A tiny example of what’s wrong with the way our legislation is written

The Bank of England Act 1998 requires the Bank of England to “publish minutes of the [Monetary Policy Committee] meeting before the end of the period of 6 weeks beginning with the day of the meeting”.

It could have said “publish minutes of the meeting within 6 weeks of the day it took place”. Shorter, clearer and with the same meaning.

Does this sort of clunky verbosity matter? The answer is yes, because it quickly adds up, when sentence is piled on sentence, to hard to understand legislation that is the cause of mistakes, misunderstandings and argument.

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This entry was posted in News.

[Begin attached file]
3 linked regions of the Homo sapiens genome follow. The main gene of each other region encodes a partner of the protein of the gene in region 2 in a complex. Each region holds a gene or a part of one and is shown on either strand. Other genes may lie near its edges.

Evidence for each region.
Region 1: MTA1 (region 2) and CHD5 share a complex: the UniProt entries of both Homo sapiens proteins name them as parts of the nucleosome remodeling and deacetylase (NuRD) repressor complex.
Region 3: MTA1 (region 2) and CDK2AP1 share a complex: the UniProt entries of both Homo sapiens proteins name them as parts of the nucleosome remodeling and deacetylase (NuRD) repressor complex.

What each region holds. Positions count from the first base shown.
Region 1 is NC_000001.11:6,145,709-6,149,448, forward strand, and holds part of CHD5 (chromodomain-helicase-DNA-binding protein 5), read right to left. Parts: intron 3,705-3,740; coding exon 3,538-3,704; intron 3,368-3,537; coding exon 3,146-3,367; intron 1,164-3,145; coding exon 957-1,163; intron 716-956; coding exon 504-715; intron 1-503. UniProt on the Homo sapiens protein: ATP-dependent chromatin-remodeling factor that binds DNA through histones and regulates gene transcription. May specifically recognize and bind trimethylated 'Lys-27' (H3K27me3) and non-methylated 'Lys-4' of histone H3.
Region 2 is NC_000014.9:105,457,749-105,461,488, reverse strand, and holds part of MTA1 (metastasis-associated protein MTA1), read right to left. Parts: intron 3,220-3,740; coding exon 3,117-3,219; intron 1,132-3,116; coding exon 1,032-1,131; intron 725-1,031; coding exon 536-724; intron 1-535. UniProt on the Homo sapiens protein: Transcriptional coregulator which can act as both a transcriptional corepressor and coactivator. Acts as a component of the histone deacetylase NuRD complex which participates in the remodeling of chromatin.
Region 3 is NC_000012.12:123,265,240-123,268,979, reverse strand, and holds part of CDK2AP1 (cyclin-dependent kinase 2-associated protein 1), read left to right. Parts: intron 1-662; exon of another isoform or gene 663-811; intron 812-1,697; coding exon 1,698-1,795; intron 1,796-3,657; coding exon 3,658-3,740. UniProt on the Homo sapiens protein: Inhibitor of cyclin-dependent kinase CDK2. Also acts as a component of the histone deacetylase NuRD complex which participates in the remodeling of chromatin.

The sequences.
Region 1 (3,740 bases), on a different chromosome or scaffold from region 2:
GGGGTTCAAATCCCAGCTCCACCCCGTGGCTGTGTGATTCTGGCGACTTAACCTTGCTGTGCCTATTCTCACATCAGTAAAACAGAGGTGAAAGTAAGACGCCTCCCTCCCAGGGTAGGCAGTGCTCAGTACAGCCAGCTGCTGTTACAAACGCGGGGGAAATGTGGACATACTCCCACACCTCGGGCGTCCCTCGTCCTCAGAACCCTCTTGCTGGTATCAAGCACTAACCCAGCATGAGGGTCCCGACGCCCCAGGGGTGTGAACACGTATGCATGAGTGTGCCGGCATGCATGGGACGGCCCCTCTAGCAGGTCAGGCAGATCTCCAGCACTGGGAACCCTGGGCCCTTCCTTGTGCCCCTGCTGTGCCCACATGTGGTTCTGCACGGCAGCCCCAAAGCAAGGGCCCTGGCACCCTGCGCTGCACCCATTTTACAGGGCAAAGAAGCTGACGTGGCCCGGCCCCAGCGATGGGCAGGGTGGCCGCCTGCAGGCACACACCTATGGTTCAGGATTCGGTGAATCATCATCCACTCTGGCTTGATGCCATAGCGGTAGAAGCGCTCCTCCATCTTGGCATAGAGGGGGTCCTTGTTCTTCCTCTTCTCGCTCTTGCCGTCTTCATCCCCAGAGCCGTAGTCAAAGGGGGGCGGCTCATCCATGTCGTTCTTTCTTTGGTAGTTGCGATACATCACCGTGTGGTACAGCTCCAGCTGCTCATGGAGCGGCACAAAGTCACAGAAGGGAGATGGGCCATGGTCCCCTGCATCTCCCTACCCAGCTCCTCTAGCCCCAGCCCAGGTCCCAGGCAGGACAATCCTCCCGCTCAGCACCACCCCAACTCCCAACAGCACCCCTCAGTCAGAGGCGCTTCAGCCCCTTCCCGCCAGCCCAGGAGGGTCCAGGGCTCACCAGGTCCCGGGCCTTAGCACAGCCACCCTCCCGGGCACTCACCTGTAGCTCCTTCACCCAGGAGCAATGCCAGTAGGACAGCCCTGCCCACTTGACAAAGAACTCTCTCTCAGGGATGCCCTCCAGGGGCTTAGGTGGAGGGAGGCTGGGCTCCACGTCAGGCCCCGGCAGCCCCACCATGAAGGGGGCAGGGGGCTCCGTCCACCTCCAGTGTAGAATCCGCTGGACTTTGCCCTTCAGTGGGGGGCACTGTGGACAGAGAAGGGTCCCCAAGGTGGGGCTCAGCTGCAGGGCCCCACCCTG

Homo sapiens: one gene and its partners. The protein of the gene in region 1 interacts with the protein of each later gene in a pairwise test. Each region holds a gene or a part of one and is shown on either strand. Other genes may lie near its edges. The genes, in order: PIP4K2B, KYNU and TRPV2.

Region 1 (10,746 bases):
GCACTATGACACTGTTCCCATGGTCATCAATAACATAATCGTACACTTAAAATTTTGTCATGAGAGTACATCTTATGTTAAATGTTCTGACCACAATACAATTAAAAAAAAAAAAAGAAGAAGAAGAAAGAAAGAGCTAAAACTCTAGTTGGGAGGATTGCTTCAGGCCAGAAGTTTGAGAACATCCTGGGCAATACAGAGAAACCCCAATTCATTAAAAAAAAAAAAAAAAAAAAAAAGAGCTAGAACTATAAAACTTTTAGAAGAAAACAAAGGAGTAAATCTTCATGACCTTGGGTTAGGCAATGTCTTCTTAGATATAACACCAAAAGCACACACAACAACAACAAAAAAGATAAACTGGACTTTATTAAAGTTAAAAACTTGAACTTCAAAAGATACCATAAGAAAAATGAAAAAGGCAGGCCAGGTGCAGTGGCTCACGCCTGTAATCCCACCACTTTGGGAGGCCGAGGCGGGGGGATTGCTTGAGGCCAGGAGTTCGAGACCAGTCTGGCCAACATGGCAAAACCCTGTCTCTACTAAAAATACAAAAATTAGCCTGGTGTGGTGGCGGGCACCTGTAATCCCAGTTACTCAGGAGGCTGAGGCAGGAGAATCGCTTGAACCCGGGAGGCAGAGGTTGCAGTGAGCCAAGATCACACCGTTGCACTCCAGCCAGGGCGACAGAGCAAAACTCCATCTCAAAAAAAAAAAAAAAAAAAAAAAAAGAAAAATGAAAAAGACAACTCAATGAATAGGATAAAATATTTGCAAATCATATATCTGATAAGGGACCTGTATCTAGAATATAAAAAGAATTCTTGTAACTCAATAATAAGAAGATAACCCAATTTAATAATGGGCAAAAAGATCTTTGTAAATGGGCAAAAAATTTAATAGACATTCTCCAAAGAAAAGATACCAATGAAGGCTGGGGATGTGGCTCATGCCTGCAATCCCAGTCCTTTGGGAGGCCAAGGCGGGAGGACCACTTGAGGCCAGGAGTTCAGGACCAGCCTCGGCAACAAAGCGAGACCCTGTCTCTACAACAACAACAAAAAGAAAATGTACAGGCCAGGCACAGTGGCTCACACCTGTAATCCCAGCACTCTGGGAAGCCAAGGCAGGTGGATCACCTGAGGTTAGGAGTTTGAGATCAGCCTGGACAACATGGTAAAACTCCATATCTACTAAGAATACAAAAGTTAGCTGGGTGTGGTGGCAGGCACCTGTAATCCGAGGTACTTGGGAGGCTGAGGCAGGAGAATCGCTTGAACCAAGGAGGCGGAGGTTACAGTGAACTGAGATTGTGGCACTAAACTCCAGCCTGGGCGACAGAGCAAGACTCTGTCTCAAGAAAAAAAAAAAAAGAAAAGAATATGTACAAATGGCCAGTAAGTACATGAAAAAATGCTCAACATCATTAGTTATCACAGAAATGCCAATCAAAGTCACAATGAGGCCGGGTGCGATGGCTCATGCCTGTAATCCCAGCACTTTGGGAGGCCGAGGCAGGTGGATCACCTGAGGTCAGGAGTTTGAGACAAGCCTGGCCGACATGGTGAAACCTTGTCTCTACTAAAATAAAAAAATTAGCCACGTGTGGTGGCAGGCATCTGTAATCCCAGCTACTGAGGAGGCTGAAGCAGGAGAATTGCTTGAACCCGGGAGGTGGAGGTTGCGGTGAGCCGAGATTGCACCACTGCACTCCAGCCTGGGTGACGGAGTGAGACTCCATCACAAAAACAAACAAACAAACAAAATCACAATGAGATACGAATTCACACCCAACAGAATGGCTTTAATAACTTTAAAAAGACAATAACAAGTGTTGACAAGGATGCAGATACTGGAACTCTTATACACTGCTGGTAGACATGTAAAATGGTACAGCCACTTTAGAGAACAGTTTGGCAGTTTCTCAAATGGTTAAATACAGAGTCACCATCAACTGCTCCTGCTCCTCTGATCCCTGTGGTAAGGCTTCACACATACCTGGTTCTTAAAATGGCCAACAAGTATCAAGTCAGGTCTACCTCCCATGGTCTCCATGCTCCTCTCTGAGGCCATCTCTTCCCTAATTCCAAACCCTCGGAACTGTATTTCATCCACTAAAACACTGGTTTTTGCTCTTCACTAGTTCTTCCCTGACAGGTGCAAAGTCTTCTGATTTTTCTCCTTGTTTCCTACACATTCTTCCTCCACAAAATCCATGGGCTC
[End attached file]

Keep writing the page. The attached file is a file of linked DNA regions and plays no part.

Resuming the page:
• Mark Williams 28th Oct '08 - 12:34am

    I disagree. That isn’t legalese, merely precision. The alternative wording is unclear as to which days are included in the six week period. The original version leaves no doubt.

  • Mark Williams 28th Oct '08 - 9:06am

    If we accept that a week is defined as seven days and that the use of the word day implies eevery minite of every day, then it is clear in the original that the relevant period is the period of 42 days starting on the day the meeting took place.

    The wording “within 6 weeks” in the second case is ambiguous as to whether it refers to the same period or whether it also includes the 42nd day after the meeting took place.

  • Ian Eiloart 28th Oct '08 - 2:58pm

    Mark Williams says (I paraphrase), if we make a bunch of assumptions about the meaning, then the meaning is clear. The point about clarity is that assumptions are not necessary.

    But, “6 weeks”? Why that long!?

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